I felt that this was a story about the opposite sex as a possession. There are very few, if any, glimpses at true love. Instead, you get anything and everything that we have mistaken for love throughout the years: security, lust, comfort, acceptance.... But you never get the spark. Or, perhaps, you occasionally get a spark, but it never seems to ignite a flame.

Relationships in this story don't just happen; they fulfill purposes. Jonathan Rhys Meyers uses his to rise into a position of status; you get the impression from the moment he meets his future wife (Emily Mortimer) that he feels very little for her, and yet will undoubtedly pursue and win her anyway. Not that she is an innocent victim. After her all-too-brief girlish dance through her emotions, her true joy appears to be speaking about the minutia of their relationship with her upper-class friends. It is as if the only thing better than having a baby is getting to complain about fertility troubles over tea.

Scarlett Johansson is no better. We see her as Rhys Meyers does for the bulk of the film. At first, she is a flawless goddess. She is about as far in the clouds as most men would dare to dream of achieving. And it makes the lengths that he goes to in efforts to keep her near him almost understandable. (Appalling, but understandable.) As time passes, and the real world begins to fog his fantasy, her flaws become much more apparent, culminating in truly shocking fashion later in the film.

There is no real hero in Match Point, and no true villian. There are shades of virtue blended with deceit and darkness. The societal veneer is barely enough to conceal the less-than-altruistic intentions of these characters. And while the movie may not lift your spirits or reaffirm your confidence in the goodness of man, it is so compelling and wonderful to watch that it hardly matters.



Music: The Grammys Are Dead

Officially. Done. They are a joke. And while I suppose that many of you have suspected that this has been the case for a long time, they PROVED it last night. Proved that, beyond any shadow of doubt, they are so completely out of touch with the music scene that they ought to never hand out a trophy again. Let's look at some of the worst offenders:

Album of the Year: How To Dismantle An Atomic Bomb, U2

Ok. C'mon. Seriously. What voter sat down with his ballot and said, "You know what the best album I heard all year was? U2. No doubt." Anyone? If you did, please stand up. Now please never vote again. First of all, the album was released in 2004. It is February of 2006. That said, even in 2004, was U2 a consensus choice to make critics' top 10 lists? No. Granted, the rest of the category shouldn't have been nominated either. But how the industry can hold up this album as its most crowning achievement last year is... well, its amazing.

Best Pop Vocal Album: Breakaway, Kelly Clarkson

Now, I have made it perfectly clear that I am head over heels for Ms. Clarkson, and any other year I would have hailed this victory as a visionary selection. Until you scroll through the other nominees, and find... Extraordinary Machine, Fiona Apple. Yep. And as much as I've swallowed the Clarkson Kool-Aid, even I don't think her album is better than the masterpiece that Fiona Apple released last year. No one should.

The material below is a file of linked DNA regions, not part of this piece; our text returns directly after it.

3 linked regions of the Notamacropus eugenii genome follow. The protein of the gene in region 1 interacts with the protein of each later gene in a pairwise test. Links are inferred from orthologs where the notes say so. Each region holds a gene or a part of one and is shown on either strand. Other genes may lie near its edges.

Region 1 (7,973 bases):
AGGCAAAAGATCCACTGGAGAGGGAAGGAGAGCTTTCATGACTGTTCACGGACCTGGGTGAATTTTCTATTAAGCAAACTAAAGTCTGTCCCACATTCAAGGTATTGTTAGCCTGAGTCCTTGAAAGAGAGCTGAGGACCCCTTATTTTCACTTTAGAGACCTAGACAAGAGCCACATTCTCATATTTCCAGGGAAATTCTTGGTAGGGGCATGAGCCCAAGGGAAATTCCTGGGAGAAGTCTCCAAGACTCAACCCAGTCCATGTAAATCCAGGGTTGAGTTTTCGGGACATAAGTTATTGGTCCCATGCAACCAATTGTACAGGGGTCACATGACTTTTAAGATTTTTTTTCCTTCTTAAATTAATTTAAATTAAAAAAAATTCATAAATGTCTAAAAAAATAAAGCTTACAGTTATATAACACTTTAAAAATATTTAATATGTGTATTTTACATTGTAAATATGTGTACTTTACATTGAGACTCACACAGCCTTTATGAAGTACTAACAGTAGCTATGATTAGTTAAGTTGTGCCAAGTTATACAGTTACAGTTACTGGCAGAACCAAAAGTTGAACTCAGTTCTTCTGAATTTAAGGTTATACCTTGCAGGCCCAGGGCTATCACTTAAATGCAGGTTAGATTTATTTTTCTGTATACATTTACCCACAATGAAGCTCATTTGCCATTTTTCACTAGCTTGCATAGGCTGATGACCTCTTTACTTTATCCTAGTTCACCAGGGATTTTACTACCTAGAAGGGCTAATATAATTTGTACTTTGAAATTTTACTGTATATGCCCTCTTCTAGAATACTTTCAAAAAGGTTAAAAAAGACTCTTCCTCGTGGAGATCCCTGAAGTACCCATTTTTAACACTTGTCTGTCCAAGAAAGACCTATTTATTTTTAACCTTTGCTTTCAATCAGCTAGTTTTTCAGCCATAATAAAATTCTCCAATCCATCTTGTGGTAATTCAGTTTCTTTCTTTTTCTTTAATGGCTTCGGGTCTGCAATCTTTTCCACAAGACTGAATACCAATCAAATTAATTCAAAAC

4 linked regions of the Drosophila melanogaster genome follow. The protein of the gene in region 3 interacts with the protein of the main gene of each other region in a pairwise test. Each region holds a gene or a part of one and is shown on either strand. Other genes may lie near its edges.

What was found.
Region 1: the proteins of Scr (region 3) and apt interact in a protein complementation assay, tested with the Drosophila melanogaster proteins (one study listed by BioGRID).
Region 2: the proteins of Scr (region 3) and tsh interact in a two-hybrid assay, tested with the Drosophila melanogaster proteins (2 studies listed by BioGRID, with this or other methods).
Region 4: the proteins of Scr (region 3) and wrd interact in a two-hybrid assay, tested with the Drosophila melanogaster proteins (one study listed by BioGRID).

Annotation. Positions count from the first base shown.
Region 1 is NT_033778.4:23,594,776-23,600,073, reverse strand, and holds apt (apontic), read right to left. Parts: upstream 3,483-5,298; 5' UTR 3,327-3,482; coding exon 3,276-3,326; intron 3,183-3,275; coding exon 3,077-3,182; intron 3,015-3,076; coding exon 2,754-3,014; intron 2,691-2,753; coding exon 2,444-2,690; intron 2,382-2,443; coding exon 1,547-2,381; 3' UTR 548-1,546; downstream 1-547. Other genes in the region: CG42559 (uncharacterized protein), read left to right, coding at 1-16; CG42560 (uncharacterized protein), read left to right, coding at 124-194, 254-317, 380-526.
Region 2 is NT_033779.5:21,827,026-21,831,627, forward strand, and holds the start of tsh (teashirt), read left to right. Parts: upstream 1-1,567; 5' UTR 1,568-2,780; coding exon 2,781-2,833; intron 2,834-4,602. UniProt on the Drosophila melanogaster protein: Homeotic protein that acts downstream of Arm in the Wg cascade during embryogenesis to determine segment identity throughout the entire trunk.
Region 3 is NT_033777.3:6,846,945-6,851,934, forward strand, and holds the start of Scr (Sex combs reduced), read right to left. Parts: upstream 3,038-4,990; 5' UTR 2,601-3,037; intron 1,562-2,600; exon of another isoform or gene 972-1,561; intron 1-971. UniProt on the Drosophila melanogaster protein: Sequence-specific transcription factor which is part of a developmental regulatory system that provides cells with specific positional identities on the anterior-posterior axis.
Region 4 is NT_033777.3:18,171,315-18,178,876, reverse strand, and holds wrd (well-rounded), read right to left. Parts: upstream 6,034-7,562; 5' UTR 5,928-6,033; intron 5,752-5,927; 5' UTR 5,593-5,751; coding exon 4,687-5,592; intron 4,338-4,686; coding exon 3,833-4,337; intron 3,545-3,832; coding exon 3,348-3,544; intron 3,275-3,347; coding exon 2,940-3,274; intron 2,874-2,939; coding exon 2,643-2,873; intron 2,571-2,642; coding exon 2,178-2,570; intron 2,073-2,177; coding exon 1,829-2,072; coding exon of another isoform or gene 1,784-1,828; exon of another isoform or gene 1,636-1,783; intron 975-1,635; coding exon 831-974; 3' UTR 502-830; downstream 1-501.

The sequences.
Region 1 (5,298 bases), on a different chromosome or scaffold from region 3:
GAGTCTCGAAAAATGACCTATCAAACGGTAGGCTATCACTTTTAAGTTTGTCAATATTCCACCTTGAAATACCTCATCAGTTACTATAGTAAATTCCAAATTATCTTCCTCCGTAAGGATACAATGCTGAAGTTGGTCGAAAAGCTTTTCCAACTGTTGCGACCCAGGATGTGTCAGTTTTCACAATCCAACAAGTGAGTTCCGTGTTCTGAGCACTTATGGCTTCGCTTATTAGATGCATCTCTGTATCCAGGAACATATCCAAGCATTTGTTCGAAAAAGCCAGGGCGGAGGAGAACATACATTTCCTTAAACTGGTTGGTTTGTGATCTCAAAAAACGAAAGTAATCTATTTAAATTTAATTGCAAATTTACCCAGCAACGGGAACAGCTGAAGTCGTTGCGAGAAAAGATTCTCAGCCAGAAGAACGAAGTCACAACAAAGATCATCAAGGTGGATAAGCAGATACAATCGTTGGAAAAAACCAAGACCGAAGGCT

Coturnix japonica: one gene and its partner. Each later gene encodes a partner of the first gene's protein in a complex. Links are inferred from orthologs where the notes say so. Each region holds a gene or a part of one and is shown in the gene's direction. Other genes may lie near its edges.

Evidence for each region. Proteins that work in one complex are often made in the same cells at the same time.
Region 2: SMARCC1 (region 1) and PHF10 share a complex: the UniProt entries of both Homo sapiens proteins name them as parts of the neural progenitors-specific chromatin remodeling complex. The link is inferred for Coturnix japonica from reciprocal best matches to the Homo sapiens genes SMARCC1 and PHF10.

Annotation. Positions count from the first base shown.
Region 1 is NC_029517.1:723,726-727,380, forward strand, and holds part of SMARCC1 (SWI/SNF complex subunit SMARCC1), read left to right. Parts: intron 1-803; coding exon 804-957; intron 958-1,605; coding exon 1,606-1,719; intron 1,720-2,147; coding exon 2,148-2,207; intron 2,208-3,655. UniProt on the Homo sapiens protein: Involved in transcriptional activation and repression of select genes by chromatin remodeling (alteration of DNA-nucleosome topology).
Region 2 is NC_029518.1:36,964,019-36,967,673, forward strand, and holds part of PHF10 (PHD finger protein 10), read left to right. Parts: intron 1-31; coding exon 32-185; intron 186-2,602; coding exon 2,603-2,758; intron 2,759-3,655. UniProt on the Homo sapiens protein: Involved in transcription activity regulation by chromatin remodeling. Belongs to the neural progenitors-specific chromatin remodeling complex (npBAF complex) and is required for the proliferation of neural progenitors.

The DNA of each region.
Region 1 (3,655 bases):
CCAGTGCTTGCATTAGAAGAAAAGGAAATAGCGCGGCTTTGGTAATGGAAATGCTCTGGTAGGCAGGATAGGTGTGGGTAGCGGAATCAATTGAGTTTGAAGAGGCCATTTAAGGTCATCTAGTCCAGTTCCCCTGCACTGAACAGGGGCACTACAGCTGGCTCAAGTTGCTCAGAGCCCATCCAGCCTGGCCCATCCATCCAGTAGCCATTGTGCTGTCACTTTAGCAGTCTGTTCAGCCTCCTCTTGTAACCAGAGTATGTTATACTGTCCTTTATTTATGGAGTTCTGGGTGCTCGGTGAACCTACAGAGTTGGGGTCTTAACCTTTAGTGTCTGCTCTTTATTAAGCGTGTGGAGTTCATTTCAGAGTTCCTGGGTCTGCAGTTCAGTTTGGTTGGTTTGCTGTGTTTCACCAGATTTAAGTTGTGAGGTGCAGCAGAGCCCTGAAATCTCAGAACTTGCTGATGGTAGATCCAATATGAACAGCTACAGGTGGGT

Best Rap Performance by a Duo or Group: "Don't Phunk With My Heart", The Black Eyed Peas

This one requires no commentary. It's just dumb. It doesn't even matter who else was nominated. (Although, for the record, every other song in the category is a million times better than this one.) I would have preferred to see the Ying Yang Twins win this nonsense.

So, I'm filling out the toe tag. We're done, Grammys. I have given up pretending that you know what you are doing.

That said, here are a couple of things they did get right: (And to be clear, yes, there are more things in this list than in the above list, but the omissions are so egregious above that they far outweigh the good that was done.)

Best New Artist: John Legend
Best Female Pop Vocal Performance: "Since U Been Gone", Kelly Clarkson
Best Pop Collaboration with Vocals: "Feel Good Inc.", Gorillaz feat. De La Soul
Best Hard Rock Performance: "B.Y.O.B.", System of a Down
Best Male R&B Vocal Performance: "Ordinary People", John Legend
Best Rap Solo Performance: "Gold Digger", Kanye West



Movie News: Dark Crystal and Bond Girls

A couple tidbits from the Hollywood news/rumor bin this morning:

  • Variety reports that the Jim Henson Co. has hired Genndy Tartakovsky to direct Power of the Dark Crystal. If you don't know Genndy, then you don't watch enough cartoons. He is the unstoppable force of awesome behind Star Wars: The Clone Wars, Samurai Jack, Dexter's Lab, and The Powerpuff Girls. The film will apparently be shot with puppets in front of completely CGI backgrounds (similar to the technique used in Sin City). This has now surpassed Spike Jonze's Where the Wild Things Are adaptation as my most eagerly awaited children's film.